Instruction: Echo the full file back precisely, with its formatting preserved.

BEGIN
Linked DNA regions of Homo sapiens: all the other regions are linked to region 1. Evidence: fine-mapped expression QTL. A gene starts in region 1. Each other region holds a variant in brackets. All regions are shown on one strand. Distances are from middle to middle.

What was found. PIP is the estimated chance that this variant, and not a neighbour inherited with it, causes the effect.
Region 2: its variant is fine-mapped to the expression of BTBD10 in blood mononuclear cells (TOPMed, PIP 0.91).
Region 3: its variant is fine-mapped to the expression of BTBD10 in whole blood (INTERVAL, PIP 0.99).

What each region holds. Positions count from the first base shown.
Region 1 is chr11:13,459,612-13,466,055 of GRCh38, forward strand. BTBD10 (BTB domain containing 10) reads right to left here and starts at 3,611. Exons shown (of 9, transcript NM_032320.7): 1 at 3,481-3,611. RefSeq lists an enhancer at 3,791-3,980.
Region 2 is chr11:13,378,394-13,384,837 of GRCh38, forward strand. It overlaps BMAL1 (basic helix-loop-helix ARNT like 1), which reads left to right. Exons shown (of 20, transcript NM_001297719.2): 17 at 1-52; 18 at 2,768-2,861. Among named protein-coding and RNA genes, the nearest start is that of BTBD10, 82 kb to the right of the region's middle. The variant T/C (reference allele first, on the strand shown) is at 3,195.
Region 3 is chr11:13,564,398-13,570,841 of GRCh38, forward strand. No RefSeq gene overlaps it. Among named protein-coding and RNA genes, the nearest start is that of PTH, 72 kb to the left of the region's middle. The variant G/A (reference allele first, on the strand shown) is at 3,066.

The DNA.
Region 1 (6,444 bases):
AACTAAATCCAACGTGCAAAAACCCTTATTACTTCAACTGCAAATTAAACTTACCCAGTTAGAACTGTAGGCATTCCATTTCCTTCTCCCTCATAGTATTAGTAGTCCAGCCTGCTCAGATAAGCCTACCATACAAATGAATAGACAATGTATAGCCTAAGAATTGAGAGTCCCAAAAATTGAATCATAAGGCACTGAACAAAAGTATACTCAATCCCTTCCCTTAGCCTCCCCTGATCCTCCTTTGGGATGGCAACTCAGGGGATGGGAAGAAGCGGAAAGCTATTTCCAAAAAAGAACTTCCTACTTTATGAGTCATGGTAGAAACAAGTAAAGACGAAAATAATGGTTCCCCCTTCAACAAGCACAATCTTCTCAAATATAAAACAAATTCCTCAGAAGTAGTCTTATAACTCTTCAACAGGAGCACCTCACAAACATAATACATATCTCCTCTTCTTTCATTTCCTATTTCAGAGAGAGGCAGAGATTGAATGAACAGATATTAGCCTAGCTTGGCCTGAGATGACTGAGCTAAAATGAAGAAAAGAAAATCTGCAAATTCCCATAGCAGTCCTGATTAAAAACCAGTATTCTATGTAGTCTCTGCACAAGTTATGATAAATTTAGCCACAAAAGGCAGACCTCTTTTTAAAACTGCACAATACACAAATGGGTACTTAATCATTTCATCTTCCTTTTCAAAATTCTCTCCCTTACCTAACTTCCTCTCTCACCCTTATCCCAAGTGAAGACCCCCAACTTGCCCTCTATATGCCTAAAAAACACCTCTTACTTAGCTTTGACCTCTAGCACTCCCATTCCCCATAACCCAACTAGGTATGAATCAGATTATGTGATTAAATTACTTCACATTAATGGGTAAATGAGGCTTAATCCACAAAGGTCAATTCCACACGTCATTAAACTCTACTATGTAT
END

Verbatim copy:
Linked DNA regions of Homo sapiens: all the other regions are linked to region 1. Evidence: fine-mapped expression QTL. A gene starts in region 1. Each other region holds a variant in brackets. All regions are shown on one strand. Distances are from middle to middle.

What was found. PIP is the estimated chance that this variant, and not a neighbour inherited with it, causes the effect.
Region 2: its variant is fine-mapped to the expression of BTBD10 in blood mononuclear cells (TOPMed, PIP 0.91).
Region 3: its variant is fine-mapped to the expression of BTBD10 in whole blood (INTERVAL, PIP 0.99).

What each region holds. Positions count from the first base shown.
Region 1 is chr11:13,459,612-13,466,055 of GRCh38, forward strand. BTBD10 (BTB domain containing 10) reads right to left here and starts at 3,611. Exons shown (of 9, transcript NM_032320.7): 1 at 3,481-3,611. RefSeq lists an enhancer at 3,791-3,980.
Region 2 is chr11:13,378,394-13,384,837 of GRCh38, forward strand. It overlaps BMAL1 (basic helix-loop-helix ARNT like 1), which reads left to right. Exons shown (of 20, transcript NM_001297719.2): 17 at 1-52; 18 at 2,768-2,861. Among named protein-coding and RNA genes, the nearest start is that of BTBD10, 82 kb to the right of the region's middle. The variant T/C (reference allele first, on the strand shown) is at 3,195.
Region 3 is chr11:13,564,398-13,570,841 of GRCh38, forward strand. No RefSeq gene overlaps it. Among named protein-coding and RNA genes, the nearest start is that of PTH, 72 kb to the left of the region's middle. The variant G/A (reference allele first, on the strand shown) is at 3,066.

The DNA.
Region 1 (6,444 bases):
AACTAAATCCAACGTGCAAAAACCCTTATTACTTCAACTGCAAATTAAACTTACCCAGTTAGAACTGTAGGCATTCCATTTCCTTCTCCCTCATAGTATTAGTAGTCCAGCCTGCTCAGATAAGCCTACCATACAAATGAATAGACAATGTATAGCCTAAGAATTGAGAGTCCCAAAAATTGAATCATAAGGCACTGAACAAAAGTATACTCAATCCCTTCCCTTAGCCTCCCCTGATCCTCCTTTGGGATGGCAACTCAGGGGATGGGAAGAAGCGGAAAGCTATTTCCAAAAAAGAACTTCCTACTTTATGAGTCATGGTAGAAACAAGTAAAGACGAAAATAATGGTTCCCCCTTCAACAAGCACAATCTTCTCAAATATAAAACAAATTCCTCAGAAGTAGTCTTATAACTCTTCAACAGGAGCACCTCACAAACATAATACATATCTCCTCTTCTTTCATTTCCTATTTCAGAGAGAGGCAGAGATTGAATGAACAGATATTAGCCTAGCTTGGCCTGAGATGACTGAGCTAAAATGAAGAAAAGAAAATCTGCAAATTCCCATAGCAGTCCTGATTAAAAACCAGTATTCTATGTAGTCTCTGCACAAGTTATGATAAATTTAGCCACAAAAGGCAGACCTCTTTTTAAAACTGCACAATACACAAATGGGTACTTAATCATTTCATCTTCCTTTTCAAAATTCTCTCCCTTACCTAACTTCCTCTCTCACCCTTATCCCAAGTGAAGACCCCCAACTTGCCCTCTATATGCCTAAAAAACACCTCTTACTTAGCTTTGACCTCTAGCACTCCCATTCCCCATAACCCAACTAGGTATGAATCAGATTATGTGATTAAATTACTTCACATTAATGGGTAAATGAGGCTTAATCCACAAAGGTCAATTCCACACGTCATTAAACTCTACTATGTAT